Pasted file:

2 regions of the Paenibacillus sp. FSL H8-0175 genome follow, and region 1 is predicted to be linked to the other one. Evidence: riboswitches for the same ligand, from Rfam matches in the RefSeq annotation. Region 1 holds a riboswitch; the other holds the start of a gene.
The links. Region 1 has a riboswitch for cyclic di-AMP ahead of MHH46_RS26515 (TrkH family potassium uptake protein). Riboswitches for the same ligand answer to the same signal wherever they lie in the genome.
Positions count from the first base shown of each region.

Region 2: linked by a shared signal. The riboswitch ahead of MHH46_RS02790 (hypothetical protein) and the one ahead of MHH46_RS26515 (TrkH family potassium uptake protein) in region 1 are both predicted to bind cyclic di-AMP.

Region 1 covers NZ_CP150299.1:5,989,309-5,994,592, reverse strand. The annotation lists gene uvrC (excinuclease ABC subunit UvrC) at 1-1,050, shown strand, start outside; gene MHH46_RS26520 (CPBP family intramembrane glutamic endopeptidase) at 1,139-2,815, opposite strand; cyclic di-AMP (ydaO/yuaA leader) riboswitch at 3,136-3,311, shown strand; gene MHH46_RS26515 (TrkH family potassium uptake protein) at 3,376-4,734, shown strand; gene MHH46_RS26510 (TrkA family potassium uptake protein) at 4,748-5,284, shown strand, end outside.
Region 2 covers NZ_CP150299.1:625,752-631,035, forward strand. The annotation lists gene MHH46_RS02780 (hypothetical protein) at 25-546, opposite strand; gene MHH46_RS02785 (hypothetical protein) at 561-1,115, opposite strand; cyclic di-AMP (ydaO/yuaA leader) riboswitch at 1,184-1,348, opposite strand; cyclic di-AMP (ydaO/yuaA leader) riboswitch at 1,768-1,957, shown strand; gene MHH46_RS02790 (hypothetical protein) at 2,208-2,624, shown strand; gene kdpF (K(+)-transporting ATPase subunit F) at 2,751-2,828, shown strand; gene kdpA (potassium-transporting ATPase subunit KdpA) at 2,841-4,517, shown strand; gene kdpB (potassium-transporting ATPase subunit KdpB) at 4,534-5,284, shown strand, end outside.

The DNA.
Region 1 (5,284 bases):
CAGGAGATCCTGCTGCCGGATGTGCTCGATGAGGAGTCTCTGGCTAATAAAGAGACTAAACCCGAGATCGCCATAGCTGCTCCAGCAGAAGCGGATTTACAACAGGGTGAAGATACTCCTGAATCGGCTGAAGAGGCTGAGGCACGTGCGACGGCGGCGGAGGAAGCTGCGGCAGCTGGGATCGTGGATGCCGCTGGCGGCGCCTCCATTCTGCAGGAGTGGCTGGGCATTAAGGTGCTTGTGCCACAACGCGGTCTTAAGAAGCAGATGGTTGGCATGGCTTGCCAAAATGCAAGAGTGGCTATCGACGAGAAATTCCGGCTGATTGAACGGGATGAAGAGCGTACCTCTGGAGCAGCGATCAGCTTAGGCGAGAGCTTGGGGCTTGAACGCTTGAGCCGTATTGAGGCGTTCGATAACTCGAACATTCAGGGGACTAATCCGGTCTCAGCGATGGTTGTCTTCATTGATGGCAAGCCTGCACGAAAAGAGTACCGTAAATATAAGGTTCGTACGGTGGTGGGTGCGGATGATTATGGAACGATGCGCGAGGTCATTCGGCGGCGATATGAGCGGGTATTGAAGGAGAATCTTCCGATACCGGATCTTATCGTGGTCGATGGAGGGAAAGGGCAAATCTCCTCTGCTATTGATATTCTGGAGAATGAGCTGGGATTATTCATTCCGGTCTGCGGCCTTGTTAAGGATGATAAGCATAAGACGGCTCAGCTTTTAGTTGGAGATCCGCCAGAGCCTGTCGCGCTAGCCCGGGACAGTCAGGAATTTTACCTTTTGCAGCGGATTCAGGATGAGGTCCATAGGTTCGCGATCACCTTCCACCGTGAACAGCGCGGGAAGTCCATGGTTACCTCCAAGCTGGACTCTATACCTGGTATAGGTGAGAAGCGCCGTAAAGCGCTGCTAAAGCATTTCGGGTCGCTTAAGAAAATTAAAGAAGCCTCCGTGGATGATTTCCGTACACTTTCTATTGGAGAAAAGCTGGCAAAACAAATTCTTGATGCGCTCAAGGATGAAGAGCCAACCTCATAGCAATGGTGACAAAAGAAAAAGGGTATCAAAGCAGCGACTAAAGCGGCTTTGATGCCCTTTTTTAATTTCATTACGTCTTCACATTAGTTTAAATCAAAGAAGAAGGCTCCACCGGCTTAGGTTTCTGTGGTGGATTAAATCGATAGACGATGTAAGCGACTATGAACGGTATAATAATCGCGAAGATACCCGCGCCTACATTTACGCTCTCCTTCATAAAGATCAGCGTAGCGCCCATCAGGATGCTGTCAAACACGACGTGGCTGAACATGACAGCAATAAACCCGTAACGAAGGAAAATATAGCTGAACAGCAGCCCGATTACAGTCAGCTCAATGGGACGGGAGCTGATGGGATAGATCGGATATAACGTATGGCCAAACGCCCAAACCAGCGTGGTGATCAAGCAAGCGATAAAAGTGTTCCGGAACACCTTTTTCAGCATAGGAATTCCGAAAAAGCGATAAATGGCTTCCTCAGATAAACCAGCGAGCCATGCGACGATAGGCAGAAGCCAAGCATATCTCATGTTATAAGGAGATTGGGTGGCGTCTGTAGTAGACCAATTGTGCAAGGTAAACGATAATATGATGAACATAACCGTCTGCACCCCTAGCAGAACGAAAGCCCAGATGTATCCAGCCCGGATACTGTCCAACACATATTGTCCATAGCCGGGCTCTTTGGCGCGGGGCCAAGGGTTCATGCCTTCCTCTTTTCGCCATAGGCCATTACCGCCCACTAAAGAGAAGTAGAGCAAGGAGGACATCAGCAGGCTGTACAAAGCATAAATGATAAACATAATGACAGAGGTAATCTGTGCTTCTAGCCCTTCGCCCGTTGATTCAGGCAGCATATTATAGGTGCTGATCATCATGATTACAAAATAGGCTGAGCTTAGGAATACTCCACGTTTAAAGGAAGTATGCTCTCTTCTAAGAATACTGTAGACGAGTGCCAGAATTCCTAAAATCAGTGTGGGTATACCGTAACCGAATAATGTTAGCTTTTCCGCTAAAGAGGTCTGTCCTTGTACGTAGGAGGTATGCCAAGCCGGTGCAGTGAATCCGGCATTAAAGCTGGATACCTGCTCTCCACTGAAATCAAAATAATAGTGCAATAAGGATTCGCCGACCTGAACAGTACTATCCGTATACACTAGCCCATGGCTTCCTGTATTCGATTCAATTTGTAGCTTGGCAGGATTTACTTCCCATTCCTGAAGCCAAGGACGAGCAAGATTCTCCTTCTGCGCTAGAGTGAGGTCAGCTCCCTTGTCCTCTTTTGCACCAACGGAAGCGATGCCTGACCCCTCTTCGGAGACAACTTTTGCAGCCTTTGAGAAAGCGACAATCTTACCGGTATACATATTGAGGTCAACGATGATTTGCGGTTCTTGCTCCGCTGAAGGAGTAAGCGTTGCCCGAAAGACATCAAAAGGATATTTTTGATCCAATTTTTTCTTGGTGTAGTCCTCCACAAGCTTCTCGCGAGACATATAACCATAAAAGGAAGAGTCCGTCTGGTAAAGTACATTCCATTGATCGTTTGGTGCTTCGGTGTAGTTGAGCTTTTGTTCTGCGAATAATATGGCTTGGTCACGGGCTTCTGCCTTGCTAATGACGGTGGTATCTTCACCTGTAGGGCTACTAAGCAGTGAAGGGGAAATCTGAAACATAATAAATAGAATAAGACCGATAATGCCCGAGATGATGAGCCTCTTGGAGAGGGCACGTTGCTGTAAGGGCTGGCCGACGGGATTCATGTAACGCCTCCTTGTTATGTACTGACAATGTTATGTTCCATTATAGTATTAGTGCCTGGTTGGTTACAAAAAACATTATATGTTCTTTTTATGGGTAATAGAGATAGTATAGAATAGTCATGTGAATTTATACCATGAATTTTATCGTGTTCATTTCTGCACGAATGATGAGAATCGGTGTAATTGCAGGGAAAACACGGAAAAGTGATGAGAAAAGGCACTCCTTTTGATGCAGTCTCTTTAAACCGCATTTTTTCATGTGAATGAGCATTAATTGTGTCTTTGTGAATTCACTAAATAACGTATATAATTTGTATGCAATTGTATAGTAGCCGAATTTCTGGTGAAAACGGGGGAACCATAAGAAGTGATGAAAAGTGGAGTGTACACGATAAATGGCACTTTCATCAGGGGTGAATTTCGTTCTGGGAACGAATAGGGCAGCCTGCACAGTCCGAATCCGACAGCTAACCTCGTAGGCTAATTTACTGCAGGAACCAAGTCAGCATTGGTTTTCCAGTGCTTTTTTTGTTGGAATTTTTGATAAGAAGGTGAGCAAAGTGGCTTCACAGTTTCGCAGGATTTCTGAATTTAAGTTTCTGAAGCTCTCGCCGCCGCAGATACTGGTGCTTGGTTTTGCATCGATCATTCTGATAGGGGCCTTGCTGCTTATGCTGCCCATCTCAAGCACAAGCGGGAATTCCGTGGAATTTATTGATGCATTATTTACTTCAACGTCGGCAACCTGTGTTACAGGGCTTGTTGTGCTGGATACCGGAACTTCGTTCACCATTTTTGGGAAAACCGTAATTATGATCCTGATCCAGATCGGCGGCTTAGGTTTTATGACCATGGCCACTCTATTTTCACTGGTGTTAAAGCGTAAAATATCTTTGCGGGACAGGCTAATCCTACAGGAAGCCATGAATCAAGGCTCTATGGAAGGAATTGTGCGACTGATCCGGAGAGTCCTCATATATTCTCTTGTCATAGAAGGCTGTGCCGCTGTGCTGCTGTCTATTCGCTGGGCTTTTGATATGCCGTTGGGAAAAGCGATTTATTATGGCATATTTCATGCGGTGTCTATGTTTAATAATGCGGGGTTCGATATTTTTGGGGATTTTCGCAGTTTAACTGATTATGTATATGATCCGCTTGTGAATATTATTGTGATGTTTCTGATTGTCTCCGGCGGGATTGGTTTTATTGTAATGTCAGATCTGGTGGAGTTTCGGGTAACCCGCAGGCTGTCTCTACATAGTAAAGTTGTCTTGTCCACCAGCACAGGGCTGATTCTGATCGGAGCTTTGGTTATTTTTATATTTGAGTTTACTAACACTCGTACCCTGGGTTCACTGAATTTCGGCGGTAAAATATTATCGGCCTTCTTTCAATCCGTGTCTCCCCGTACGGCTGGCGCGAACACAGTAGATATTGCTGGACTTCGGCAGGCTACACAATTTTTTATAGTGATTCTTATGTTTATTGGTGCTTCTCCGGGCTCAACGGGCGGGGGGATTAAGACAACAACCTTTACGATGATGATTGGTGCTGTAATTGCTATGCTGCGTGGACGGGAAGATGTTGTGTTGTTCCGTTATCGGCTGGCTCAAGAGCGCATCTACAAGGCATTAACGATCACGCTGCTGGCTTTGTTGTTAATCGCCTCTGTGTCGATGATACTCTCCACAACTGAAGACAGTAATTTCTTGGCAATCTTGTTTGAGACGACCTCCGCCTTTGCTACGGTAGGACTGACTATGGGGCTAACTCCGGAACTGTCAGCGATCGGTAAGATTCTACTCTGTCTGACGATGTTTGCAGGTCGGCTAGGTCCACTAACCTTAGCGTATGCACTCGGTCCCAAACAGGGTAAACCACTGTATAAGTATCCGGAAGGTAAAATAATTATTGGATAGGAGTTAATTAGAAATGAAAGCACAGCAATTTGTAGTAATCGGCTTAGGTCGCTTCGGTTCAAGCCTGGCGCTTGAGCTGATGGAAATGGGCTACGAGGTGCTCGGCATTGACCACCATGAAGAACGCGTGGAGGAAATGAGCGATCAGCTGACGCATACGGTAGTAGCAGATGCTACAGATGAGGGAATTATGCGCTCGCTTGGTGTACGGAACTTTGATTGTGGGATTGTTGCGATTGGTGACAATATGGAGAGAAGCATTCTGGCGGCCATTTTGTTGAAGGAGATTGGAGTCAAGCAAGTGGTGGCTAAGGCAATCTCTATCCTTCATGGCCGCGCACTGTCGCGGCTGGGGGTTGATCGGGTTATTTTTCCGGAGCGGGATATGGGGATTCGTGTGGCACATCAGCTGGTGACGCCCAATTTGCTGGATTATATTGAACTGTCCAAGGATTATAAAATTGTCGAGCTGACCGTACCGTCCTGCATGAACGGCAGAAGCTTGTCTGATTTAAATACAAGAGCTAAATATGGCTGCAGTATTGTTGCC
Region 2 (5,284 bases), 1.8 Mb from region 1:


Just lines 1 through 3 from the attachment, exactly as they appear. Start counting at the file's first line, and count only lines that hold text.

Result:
2 regions of the Paenibacillus sp. FSL H8-0175 genome follow, and region 1 is predicted to be linked to the other one. Evidence: riboswitches for the same ligand, from Rfam matches in the RefSeq annotation. Region 1 holds a riboswitch; the other holds the start of a gene.
The links. Region 1 has a riboswitch for cyclic di-AMP ahead of MHH46_RS26515 (TrkH family potassium uptake protein). Riboswitches for the same ligand answer to the same signal wherever they lie in the genome.
Positions count from the first base shown of each region.